Supply and Demand Is the Rule for Investment
Do You Own a Home?
In all markets, whether products or financial, supply and demand will always determine price movement. Now that I've said that, I'll modify it with the statement that government or other outside market stimulus efforts will always artificially influence markets. And, I don't think that it's better than regular old supply and demand.
Looking back at the real estate and mortgage crash that began in 2006 and decimated the markets and created a recession, supply and demand was in second place behind artificial stimulus. Blame has been thrown around for the crash, and a lot of it settled on government stimulus and easily obtainable financing without adequate safeguards.
So, to say it differently, it was too easy to buy and finance, so everybody wanted to be "in the game." Flipping was a huge business, and prices were rising so fast you could make money without any real investing expertise. So, people were flooding the market trying for short term profits, and eventually it all came home to roost.
The good news for real estate investors right now is that there is a gigantic demand for rental properties, and supply isn't keeping up. But, in a free market, things tend to adjust to balance supply and demand. Right now builders are scrambling to construct multi-family, mostly apartment, structures. Here's how a rental property investor can look at this situation:
Apartments Will Get Built and Rents May Drop
Yes, if builders are putting up apartments as fast as they can, they're going to help to increase supply. Even with continuing demand, greater supply may stop the rise in rents. In fact, history tells us that there is a good chance that there will be a delayed over-reaction, with builders putting up too many apartments and saturating the market.
It's logical when you think about it. An apartment project doesn't go from an idea to completion in a few weeks. It takes more like a year or more for this to happen. So, it's logical that when the market is approaching saturation that builders will already have many projects under construction, and those will not just stop.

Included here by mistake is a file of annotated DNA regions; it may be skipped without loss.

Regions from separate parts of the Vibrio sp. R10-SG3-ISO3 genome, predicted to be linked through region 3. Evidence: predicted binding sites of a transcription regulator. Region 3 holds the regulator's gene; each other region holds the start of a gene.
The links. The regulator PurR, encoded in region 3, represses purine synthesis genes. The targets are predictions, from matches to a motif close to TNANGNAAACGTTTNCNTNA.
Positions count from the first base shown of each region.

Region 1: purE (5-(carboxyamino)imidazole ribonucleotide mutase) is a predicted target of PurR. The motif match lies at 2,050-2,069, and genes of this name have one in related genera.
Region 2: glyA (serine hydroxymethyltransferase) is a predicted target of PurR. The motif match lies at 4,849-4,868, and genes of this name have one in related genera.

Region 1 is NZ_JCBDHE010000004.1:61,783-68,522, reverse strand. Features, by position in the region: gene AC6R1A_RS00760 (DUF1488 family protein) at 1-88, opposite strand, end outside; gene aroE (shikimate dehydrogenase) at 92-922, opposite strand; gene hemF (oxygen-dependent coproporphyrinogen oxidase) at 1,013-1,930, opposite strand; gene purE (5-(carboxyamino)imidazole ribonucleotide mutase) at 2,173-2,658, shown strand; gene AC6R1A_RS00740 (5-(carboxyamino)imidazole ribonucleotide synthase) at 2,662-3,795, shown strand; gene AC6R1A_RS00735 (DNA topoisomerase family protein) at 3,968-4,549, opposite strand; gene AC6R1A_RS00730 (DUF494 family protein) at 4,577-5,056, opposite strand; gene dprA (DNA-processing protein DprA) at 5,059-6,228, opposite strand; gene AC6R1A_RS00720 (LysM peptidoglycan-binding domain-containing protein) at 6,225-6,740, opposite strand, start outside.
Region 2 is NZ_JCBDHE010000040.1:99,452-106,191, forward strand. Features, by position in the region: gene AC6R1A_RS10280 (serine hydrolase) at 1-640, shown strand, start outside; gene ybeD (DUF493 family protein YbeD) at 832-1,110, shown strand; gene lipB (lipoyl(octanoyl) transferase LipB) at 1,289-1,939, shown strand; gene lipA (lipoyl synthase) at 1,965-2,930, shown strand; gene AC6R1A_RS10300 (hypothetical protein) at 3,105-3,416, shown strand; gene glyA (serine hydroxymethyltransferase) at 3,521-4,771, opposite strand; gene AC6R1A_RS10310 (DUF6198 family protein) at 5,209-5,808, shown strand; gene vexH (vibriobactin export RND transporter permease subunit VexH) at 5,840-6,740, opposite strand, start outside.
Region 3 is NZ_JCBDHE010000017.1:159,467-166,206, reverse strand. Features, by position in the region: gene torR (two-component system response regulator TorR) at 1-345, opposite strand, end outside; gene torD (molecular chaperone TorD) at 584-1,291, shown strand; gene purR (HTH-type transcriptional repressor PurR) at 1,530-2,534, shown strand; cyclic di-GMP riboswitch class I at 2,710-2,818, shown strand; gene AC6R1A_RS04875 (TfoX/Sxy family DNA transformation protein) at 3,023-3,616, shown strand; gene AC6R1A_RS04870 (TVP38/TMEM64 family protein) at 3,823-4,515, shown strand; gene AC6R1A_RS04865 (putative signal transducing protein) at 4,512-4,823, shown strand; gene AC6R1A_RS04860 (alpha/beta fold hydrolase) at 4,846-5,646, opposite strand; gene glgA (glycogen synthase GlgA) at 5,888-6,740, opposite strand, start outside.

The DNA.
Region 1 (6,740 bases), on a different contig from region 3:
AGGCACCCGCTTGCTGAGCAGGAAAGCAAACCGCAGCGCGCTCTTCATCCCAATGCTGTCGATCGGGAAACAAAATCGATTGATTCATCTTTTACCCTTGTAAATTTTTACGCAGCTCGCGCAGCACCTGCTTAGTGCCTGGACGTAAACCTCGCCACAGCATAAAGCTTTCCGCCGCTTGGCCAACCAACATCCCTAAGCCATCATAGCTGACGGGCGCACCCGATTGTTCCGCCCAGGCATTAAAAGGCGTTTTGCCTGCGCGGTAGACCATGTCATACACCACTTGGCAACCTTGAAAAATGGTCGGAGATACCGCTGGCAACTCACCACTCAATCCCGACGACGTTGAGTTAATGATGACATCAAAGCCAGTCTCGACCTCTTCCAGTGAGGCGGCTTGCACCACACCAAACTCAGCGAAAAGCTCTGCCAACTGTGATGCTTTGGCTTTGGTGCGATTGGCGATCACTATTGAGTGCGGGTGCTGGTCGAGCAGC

If you're a single family rental home investor, should you be getting nervous about putting more properties into rental service? Not really. First, apartments aren't single family homes. The renter who wants a home will still be searching for one, even if more apartments are coming on the market. Second, with rents holding, when a single-family home rents for not that much more than an apartment, it gets the nod in many cases.
Single Family Home Values
The more builders concentrate on multi-family construction, the longer there will be low inventory of single-family homes on the market. There are other market factors keeping supply low for single family homes. The Boomer generation isn't selling and moving as in the past when they approached or entered retirement. For some, it's because they can't downsize with extended family and children continuing to live at home. The millennial generation is opting to stay with parents in far greater numbers than in the past.
A lot of other homeowners who would probably have been sellers back before 2006 are holding on right now and watching price appreciation. Many have made up their value drops in the crash and some are even ahead with more equity than before the crash. There are still many homeowners underwater, so these pressures help to keep inventories low.
If you already own rental homes, you're probably enjoying the rising values in most areas of the country. Even with mediocre demand, low inventories are keeping upward pressure on home prices. If you have long term holds, perhaps it's time to look into using a 1031 Exchange and roll into other properties if their performance has declined.
What Happens if People Start Selling
If suddenly the holdouts start listing their homes for sale, then, of course, there would be price slippage. That is unless demand jumps as well. Investors shouldn't fear the current situation or a change, as there is a strategy for every market.